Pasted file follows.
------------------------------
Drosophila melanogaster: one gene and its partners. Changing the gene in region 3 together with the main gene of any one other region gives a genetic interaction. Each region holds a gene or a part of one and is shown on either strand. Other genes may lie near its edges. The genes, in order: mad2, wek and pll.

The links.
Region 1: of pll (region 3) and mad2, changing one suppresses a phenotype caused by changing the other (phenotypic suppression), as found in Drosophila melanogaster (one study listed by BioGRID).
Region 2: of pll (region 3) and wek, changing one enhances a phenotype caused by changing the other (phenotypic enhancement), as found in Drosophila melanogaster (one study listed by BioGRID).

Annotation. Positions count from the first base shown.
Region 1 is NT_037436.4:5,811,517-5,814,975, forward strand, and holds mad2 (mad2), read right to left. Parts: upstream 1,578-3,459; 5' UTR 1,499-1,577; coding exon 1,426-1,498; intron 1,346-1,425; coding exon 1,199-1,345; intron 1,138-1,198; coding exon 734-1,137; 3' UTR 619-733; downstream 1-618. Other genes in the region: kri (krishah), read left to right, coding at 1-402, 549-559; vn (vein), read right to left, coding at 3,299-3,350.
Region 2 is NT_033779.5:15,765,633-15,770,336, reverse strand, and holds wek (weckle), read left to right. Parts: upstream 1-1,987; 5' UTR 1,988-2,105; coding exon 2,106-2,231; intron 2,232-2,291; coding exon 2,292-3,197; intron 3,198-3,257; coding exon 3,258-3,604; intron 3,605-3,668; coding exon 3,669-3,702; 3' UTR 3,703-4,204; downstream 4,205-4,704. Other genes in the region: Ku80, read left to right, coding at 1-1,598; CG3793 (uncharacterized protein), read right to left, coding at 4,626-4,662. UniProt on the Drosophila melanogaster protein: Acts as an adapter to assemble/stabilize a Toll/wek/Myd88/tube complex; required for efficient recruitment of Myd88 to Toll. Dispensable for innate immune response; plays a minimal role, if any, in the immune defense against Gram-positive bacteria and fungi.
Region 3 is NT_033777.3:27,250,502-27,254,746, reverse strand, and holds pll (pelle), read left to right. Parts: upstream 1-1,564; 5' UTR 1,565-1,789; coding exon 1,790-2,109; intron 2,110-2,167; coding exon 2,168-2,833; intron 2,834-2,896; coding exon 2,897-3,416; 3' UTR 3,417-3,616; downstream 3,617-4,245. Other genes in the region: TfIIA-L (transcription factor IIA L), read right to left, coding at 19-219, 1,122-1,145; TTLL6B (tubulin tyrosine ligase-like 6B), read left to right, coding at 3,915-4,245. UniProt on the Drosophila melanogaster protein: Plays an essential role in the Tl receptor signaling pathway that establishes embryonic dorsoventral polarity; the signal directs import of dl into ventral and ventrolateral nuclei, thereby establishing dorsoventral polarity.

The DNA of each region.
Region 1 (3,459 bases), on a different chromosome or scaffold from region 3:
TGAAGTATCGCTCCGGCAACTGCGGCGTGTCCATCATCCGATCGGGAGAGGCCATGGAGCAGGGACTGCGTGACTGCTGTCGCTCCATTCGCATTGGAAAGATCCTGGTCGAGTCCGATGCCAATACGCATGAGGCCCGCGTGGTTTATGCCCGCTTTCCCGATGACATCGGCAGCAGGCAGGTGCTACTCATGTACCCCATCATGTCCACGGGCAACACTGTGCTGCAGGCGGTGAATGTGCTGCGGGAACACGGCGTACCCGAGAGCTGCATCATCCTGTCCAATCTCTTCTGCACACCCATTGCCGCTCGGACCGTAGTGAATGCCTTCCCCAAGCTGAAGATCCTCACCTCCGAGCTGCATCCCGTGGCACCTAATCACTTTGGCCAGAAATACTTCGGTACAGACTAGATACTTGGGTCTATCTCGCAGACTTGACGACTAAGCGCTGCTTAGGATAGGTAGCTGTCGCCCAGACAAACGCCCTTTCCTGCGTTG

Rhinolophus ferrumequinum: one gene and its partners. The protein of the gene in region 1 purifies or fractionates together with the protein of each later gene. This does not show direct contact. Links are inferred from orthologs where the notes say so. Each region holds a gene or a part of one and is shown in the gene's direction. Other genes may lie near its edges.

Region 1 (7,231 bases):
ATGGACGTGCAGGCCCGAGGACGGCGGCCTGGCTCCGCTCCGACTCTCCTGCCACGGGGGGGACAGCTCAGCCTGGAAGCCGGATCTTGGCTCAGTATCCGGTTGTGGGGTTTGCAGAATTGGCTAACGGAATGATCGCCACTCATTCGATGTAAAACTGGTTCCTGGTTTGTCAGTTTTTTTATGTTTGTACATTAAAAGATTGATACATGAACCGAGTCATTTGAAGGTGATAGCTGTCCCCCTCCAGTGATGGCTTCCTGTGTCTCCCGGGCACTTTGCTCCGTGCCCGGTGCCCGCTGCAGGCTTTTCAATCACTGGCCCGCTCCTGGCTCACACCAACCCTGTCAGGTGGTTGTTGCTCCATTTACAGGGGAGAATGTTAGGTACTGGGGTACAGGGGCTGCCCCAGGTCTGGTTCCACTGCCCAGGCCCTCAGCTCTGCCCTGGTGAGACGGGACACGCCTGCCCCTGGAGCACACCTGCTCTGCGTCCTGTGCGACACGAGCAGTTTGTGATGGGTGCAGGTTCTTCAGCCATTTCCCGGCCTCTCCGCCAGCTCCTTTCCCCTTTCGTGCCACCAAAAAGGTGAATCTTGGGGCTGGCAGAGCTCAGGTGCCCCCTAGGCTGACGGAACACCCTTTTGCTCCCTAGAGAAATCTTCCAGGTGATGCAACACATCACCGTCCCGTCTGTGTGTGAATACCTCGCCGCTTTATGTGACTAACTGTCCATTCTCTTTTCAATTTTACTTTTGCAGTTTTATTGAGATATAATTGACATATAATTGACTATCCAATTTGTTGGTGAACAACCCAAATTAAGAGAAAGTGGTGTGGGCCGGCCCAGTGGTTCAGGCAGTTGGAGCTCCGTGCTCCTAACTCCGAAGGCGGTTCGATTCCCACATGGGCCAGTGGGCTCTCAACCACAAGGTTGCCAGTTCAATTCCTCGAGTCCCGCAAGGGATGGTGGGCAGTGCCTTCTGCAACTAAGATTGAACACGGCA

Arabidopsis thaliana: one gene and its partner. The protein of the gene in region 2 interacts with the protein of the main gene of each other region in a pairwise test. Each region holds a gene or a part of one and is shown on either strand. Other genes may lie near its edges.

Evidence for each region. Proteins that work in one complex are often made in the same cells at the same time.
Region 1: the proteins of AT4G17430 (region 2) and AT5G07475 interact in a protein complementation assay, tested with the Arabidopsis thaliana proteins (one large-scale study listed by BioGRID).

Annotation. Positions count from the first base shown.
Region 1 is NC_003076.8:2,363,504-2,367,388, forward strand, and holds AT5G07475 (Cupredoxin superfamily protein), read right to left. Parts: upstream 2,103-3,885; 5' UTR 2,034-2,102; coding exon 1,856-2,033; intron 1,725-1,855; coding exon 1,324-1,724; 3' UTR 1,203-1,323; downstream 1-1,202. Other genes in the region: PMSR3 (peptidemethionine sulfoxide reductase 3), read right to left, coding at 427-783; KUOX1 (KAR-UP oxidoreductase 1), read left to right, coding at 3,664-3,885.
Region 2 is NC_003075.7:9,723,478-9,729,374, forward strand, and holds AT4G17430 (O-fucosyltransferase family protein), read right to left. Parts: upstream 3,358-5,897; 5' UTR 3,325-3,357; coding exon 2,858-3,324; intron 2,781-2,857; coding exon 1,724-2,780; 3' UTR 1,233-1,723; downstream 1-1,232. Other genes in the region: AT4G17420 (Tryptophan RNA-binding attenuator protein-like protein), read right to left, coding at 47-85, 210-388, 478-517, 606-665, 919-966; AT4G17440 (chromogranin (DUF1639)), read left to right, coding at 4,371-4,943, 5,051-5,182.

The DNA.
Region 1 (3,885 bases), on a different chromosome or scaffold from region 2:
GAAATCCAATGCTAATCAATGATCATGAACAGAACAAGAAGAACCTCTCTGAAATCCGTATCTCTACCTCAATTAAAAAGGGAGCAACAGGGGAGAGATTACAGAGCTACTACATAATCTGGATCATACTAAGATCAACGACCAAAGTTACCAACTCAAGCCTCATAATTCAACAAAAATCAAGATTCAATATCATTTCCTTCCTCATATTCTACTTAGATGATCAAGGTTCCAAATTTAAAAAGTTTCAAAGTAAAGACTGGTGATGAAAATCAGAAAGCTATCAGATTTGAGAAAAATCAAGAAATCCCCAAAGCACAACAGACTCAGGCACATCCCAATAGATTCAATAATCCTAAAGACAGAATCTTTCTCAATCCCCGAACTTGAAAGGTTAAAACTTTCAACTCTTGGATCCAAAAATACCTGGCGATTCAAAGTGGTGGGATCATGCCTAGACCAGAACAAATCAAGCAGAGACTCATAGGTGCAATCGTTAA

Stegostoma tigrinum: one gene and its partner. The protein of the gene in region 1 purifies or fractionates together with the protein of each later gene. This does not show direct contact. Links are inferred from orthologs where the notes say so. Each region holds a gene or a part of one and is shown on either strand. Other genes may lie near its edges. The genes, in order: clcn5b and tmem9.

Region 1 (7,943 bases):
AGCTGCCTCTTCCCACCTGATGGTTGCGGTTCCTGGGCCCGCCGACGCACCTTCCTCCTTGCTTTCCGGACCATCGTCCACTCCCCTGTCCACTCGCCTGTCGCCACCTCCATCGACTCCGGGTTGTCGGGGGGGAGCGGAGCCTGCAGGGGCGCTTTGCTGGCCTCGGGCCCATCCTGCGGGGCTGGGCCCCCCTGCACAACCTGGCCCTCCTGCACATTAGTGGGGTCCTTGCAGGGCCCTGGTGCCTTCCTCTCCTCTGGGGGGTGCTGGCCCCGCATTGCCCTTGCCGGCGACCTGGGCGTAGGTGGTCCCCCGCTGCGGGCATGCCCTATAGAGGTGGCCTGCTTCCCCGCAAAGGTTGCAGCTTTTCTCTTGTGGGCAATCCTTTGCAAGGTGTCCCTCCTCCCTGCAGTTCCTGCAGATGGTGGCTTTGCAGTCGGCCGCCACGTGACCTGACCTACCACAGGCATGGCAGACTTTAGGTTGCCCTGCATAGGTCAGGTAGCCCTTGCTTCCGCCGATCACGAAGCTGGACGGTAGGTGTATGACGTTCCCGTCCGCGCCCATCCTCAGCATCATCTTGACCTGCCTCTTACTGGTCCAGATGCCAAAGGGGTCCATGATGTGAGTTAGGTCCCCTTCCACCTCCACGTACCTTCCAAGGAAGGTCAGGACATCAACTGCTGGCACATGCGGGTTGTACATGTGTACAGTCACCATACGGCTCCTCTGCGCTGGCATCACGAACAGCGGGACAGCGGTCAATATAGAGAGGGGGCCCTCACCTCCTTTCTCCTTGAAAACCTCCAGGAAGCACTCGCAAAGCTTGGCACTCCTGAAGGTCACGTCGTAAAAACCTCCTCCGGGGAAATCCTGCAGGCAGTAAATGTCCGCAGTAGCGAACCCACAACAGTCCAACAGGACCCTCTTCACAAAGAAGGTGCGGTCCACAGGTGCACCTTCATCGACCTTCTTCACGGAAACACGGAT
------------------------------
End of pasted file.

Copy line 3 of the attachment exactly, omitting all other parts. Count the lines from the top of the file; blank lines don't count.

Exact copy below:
Region 1: of pll (region 3) and mad2, changing one suppresses a phenotype caused by changing the other (phenotypic suppression), as found in Drosophila melanogaster (one study listed by BioGRID).